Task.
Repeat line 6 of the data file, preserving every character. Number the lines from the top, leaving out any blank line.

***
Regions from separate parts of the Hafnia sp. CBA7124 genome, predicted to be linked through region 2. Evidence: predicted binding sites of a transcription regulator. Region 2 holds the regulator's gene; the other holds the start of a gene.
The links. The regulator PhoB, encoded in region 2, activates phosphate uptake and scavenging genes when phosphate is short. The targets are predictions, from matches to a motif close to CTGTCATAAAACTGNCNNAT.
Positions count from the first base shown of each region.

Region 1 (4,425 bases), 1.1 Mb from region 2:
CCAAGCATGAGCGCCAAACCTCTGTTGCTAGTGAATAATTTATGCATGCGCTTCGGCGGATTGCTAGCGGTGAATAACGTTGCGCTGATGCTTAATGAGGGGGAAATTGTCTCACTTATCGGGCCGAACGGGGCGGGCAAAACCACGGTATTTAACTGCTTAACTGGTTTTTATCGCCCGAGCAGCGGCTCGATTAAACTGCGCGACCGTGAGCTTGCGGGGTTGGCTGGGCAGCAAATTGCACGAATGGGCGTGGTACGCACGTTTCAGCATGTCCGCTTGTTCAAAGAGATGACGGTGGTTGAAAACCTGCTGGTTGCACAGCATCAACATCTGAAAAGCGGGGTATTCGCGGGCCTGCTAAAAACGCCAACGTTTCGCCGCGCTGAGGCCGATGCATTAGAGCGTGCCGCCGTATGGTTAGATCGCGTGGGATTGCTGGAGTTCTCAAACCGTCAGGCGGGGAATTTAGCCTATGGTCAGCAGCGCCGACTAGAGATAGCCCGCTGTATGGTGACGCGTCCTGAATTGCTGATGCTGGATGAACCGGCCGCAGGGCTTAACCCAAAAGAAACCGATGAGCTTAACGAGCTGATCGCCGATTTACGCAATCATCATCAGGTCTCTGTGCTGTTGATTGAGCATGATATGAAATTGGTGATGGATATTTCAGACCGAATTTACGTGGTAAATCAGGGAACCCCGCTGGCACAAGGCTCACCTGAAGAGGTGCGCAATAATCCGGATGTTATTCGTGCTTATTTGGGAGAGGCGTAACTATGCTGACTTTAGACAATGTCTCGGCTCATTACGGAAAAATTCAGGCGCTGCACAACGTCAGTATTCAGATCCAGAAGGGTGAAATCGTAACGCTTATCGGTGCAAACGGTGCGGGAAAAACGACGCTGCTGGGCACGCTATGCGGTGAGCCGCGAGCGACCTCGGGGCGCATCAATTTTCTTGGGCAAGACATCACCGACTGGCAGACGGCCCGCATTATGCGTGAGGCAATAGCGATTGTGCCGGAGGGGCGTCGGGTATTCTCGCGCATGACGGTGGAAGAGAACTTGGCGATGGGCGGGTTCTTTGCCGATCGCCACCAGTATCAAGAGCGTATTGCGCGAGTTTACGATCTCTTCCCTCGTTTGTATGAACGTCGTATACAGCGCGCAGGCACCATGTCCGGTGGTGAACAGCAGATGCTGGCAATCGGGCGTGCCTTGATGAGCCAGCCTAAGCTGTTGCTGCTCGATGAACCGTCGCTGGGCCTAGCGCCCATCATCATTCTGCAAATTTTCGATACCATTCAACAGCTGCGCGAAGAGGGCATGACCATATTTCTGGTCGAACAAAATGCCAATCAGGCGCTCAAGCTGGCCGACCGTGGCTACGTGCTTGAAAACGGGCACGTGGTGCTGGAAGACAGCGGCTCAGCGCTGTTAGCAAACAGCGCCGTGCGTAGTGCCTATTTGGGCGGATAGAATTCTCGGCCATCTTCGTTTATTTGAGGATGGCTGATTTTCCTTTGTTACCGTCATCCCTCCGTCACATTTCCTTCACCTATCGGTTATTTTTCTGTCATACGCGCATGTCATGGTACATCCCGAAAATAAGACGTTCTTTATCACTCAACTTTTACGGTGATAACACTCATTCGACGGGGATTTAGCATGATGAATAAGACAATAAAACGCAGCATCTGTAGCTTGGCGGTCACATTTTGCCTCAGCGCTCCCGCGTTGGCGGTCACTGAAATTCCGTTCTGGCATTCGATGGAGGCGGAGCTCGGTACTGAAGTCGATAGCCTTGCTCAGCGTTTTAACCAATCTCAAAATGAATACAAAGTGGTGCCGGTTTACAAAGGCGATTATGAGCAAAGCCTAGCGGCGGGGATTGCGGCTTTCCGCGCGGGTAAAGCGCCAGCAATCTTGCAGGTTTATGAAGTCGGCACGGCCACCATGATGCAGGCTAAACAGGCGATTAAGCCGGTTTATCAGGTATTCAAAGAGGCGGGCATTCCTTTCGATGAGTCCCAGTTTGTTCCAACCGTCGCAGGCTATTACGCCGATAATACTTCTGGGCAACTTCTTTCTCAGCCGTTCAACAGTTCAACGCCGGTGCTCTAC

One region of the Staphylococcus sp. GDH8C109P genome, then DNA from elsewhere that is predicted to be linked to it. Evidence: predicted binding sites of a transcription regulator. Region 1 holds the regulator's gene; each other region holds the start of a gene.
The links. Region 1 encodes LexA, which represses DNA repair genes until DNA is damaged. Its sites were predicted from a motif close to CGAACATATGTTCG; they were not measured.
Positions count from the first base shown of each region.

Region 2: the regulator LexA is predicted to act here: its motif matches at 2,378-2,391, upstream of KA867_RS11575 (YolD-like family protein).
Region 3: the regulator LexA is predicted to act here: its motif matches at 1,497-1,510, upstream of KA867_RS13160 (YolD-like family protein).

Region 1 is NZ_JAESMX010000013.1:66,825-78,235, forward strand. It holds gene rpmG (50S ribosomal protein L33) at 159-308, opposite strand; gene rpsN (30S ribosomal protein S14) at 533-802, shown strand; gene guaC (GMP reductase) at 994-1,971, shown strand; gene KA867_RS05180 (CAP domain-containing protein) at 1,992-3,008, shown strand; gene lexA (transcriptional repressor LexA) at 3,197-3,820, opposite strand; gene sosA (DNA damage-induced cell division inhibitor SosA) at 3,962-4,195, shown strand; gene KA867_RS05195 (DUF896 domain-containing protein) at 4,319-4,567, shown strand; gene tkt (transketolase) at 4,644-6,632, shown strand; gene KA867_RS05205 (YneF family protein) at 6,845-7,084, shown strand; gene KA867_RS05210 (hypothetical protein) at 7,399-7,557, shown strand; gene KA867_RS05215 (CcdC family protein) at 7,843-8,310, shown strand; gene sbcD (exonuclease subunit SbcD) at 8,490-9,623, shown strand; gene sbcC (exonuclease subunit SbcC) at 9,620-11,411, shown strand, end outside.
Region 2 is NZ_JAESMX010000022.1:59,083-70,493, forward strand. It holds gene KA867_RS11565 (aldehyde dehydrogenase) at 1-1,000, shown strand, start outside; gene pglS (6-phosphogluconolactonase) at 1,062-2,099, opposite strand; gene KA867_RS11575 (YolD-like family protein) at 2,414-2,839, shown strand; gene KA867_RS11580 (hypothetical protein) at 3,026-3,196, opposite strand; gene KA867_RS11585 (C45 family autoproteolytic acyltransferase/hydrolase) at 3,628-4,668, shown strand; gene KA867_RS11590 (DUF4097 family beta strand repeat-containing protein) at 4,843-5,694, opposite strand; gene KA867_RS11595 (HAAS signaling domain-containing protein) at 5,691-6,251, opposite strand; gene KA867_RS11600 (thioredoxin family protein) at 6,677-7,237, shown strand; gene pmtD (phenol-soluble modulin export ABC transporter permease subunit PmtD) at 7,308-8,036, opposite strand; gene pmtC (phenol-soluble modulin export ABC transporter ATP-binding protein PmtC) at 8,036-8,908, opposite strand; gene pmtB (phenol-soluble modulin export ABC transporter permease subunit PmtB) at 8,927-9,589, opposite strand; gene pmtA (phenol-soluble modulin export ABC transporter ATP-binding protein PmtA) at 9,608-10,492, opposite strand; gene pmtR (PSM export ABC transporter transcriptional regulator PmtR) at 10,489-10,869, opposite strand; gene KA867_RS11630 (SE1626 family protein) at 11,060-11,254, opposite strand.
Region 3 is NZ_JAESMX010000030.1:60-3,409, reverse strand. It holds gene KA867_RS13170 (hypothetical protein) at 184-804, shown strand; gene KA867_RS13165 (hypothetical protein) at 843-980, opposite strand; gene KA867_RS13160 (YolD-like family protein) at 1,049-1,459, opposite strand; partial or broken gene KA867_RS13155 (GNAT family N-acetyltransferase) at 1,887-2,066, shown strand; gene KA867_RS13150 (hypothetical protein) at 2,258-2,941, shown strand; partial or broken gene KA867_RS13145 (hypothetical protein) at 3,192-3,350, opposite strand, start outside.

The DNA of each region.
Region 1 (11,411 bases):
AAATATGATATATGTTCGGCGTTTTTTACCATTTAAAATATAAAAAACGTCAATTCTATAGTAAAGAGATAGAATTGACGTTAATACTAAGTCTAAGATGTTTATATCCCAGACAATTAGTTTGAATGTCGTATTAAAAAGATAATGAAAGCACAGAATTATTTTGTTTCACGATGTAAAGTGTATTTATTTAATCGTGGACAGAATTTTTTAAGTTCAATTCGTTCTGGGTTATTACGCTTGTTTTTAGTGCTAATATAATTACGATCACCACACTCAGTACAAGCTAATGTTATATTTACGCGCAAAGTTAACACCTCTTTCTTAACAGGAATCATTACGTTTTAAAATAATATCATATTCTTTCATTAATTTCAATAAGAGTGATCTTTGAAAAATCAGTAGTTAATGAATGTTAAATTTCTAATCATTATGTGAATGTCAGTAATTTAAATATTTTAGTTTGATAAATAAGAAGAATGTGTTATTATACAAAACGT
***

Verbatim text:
One region of the Staphylococcus sp. GDH8C109P genome, then DNA from elsewhere that is predicted to be linked to it. Evidence: predicted binding sites of a transcription regulator. Region 1 holds the regulator's gene; each other region holds the start of a gene.